Rabbi’s Reflections – Sunday, November 3, 2019
Shavuah Tov *|FNAME|*,
Many thanks to our good friend, Raymond Finney, for yet another excellent RR contribution. Grab a cup of coffee, recline in your easy chair, and enjoy.
Born to Live; Born to Die – My Son, Ray; God’s Son, Yeshua
INTRODUCTION: I write today’s RR possibly for my own personal benefit, but you are welcome to read it.
I write a few comments about the birth and death of a son. My son– my namesake, Raymond A. Finney, III – was born on March 6, 1964 and died on November 4, 2018. My mind wanders to his birth and death, as my wife, Linda, and I remember the first anniversary of his premature, unexpected death. But first, I wish to make two points clear:
>> (1) WE ALL DEAL WITH DEATH: Probably everyone reading this has experienced the death of loved ones. Death is the common denominator for all persons (Hebrews 9:27): And as it is appointed for men to die once, but after this the judgment,…. Linda and I are not unique. The sorrow and grief we experienced in Ray’s death mirrors the sorrow and grief most of you have experienced. I only write of his death to make certain points about life and death.
>> (2) NO COMPARISON INTENDED: I write as a father who lost a son. I write of this father’s loss of a son and Father God’s loss of His Son. In no way– no way! – do I equate myself to Father God or my son to Yeshua. Only a father-son relationship is compared and contrasted.
BACKGROUND– MY SON, A GOOD LIFE: Ray, the second of our four children, was born to Linda and me while I was still in school. Linda and I were too young and far too poor to have a family, but God blessed us any way. As we approach our fifty-eighth year of marriage (in December) and have morally upright children and grandchildren, we are truly blessed.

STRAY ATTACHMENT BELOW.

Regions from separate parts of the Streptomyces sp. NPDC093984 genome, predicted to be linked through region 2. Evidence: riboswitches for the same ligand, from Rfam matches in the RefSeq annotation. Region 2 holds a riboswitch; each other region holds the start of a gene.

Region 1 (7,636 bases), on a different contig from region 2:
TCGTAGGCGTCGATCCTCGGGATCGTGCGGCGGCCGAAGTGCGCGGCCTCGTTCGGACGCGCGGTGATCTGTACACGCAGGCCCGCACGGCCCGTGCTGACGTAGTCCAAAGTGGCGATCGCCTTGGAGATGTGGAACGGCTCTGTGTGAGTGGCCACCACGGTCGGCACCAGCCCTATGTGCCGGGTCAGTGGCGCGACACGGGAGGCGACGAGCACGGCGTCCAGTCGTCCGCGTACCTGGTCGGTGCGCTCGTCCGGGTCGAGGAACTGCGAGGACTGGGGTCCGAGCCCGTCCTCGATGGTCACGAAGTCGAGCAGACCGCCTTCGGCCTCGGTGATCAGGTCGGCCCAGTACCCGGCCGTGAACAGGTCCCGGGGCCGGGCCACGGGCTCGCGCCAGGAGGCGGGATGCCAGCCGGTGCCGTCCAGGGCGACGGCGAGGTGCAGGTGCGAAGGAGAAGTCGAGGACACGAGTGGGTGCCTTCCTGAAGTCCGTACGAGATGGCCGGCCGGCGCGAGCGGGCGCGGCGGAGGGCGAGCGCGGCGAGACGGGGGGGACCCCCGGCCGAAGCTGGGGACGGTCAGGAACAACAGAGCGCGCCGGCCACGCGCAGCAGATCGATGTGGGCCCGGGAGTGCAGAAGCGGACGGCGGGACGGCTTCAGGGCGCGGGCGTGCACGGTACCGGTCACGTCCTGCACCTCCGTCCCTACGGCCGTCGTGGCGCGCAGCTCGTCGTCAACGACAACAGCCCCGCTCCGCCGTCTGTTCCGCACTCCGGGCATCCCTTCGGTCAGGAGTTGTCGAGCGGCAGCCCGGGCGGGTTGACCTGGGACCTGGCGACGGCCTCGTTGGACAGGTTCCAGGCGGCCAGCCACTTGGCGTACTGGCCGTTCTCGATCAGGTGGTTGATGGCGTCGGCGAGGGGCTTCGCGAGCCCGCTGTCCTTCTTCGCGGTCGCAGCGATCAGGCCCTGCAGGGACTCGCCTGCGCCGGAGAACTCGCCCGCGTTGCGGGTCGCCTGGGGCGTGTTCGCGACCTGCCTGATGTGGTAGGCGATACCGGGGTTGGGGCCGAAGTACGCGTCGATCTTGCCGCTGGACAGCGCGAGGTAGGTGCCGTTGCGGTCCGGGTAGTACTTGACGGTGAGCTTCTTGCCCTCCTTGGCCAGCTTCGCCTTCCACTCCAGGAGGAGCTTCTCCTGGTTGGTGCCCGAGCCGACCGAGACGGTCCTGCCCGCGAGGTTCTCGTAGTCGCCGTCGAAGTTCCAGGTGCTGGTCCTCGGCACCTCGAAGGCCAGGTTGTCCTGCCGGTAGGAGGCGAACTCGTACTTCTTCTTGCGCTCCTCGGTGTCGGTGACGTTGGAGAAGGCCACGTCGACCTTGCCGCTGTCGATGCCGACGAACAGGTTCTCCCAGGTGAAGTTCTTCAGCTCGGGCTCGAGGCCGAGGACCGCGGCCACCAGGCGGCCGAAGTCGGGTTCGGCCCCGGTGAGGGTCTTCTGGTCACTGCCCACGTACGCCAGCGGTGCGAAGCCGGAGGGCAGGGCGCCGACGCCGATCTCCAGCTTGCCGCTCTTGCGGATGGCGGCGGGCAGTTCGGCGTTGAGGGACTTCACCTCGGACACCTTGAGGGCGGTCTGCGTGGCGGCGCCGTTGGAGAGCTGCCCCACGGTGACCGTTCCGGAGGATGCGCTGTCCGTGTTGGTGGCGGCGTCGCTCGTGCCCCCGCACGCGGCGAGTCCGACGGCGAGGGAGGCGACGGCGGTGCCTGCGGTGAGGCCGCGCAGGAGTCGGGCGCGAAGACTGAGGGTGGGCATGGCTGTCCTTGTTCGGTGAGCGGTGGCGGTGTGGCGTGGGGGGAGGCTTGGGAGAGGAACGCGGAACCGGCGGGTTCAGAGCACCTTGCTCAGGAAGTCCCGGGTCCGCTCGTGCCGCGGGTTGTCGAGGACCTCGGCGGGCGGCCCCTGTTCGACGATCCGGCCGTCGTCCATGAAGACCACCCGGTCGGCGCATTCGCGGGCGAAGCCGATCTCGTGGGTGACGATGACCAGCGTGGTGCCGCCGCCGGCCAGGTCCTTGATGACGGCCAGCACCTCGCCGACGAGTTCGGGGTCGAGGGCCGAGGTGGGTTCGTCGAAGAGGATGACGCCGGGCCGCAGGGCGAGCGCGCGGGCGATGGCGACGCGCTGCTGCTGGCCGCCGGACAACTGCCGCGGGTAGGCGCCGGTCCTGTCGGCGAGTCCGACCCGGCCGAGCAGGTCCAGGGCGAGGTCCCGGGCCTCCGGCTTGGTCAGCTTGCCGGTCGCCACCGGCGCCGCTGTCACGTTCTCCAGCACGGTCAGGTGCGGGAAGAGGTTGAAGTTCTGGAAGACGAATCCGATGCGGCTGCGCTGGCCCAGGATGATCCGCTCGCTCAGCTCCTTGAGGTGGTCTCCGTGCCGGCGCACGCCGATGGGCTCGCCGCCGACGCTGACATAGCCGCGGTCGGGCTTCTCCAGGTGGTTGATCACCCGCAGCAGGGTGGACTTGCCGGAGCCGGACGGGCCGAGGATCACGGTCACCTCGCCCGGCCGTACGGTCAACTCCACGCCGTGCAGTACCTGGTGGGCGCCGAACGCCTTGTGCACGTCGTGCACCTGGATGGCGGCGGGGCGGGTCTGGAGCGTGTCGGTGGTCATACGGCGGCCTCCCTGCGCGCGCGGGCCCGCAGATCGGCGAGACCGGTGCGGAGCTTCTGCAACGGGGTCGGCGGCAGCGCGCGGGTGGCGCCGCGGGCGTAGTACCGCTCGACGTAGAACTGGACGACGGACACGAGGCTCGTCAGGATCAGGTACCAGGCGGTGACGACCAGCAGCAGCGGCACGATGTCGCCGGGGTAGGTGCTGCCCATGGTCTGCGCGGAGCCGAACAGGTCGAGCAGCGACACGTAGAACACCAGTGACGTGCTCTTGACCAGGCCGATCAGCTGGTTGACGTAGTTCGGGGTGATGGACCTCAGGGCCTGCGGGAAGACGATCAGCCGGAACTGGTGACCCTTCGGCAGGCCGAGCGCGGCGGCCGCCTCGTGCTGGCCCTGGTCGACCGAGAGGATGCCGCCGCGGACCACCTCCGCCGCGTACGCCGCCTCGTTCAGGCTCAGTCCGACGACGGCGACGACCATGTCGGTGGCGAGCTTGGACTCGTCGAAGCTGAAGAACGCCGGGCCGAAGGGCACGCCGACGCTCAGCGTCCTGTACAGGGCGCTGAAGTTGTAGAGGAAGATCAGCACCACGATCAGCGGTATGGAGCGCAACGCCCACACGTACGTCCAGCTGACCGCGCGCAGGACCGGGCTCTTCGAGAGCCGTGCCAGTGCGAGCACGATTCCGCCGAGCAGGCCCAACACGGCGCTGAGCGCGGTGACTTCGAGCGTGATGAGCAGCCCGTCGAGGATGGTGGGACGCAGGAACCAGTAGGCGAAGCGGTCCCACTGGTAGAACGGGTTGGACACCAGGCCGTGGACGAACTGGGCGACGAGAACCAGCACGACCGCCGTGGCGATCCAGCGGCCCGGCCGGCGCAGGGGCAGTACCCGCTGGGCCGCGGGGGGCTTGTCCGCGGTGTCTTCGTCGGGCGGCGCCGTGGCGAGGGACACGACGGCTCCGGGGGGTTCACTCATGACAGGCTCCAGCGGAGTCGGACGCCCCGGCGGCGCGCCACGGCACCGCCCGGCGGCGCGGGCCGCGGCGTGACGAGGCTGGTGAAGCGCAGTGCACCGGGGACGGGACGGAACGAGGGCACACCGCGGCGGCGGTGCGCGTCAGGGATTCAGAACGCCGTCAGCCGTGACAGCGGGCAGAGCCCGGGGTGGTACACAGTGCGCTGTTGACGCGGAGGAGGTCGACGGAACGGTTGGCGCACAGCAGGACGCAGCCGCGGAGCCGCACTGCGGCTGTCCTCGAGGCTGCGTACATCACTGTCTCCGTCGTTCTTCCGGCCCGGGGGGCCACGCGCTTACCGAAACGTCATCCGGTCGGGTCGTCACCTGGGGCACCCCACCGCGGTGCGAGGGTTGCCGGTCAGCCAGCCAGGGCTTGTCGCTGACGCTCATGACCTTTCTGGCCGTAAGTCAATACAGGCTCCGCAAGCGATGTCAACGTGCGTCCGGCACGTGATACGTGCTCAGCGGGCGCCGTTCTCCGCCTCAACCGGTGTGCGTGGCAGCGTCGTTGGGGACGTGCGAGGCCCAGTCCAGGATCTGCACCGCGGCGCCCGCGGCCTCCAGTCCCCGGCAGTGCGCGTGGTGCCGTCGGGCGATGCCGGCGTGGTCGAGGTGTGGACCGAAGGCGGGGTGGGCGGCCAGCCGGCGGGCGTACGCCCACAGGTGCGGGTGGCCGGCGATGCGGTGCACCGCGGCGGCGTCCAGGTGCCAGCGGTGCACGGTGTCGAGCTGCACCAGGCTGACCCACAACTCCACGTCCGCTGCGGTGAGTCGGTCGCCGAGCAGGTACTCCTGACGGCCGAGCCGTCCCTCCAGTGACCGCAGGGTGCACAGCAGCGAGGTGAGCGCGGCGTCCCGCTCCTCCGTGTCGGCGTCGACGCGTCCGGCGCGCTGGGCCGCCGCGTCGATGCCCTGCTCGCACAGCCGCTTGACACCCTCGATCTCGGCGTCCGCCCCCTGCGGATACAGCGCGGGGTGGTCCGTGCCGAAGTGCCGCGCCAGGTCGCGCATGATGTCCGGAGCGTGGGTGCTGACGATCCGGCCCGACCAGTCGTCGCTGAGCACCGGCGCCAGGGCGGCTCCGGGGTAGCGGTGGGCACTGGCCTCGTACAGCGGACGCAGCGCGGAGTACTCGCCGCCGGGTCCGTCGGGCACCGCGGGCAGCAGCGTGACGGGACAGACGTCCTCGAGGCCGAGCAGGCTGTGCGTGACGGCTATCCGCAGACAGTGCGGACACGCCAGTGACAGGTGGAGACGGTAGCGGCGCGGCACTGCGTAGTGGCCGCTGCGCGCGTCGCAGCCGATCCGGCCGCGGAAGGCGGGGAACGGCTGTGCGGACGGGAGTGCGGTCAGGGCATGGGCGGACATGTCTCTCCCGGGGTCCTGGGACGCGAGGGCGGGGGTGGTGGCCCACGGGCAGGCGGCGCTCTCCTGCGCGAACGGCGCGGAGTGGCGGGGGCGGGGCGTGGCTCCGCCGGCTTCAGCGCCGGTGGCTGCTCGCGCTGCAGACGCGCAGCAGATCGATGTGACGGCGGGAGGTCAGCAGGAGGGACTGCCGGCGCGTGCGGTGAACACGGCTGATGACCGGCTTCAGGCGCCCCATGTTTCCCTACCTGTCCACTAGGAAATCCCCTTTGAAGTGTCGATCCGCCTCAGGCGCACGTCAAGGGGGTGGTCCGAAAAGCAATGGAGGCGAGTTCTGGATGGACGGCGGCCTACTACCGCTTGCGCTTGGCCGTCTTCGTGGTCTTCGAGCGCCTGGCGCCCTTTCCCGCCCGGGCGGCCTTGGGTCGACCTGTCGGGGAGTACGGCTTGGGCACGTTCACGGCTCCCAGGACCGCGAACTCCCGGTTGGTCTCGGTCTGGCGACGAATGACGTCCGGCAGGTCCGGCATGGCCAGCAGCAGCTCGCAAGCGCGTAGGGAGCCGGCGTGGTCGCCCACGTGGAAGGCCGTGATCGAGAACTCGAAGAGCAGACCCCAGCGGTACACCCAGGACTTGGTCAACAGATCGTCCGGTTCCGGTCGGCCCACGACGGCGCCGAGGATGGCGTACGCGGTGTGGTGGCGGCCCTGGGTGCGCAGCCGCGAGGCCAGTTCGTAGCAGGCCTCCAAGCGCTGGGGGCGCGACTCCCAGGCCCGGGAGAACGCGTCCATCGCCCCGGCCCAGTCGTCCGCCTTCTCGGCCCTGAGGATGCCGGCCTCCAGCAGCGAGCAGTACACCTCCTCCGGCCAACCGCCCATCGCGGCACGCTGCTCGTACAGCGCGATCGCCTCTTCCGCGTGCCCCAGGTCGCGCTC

We never pushed our children to achieve certain status markers in life. What they accomplished in life was their own choosing, free of our interference. We only desired that they be good people. In this regard, all of our children and grandchildren have more than met our desires for them.
Ray was born in Memphis, less than two weeks before my graduation from medical school. We did not have a crib for him, as my firstborn daughter slept in the little crib given to us for her. Ray’s first crib was a cardboard box from the local grocery store in which we placed a pillow. I now shudder at our naivete in placing a newborn baby in such a potentially dangerous “crib,” but we all gain wisdom as we age.
Ray, a happy child, grew into a good man. He married Genia in 2001. He suffered from chronic asthma and should have taken better care of himself (better diet, more exercise), but we know of no other pressing medical condition.
BACKGROUND– THE DEATH OF MY SON, A LIFE ENDED TOO SOON: At 3:00 am on November 4, 2018, the telephone rang. I answered, fearing bad news. An early morning caller is not expected to bear good news. Making this call was a crying daughter-in-law. She found Ray, lying dead on the floor. Nothing that day had suggested his death was imminent.
Linda and I were stunned. We had just received news most dreaded by any parent– the death of a child or grandchild. I am older than my wife and, of course, older than my children. The natural order of things is that I should die first. I am selfish enough to wish that my death would have occurred first, in order that I would be spared the sorrow of burying a wife, child, or grandchild. Unfortunately for me, a loved one preceded me in death.
Linda was the more philosophical and theological one in our marriage. She immediately affirmed her belief that Ray was in Paradise, merely stating, “He is now in a better place.” We both hope that he is in Paradise at this moment (probably looking for a television to watch the Big Orange play). We both hope to meet him there some glorious day.
I quietly went through the well-described phases of grief. Reverting to the horrible days I spent as a junior house officer in training, I conducted my own Death Conference. Thoughts flooded my mind about what I could have done– what I should have done– to stall Ray’s death. I knew I was not responsible for his death, but….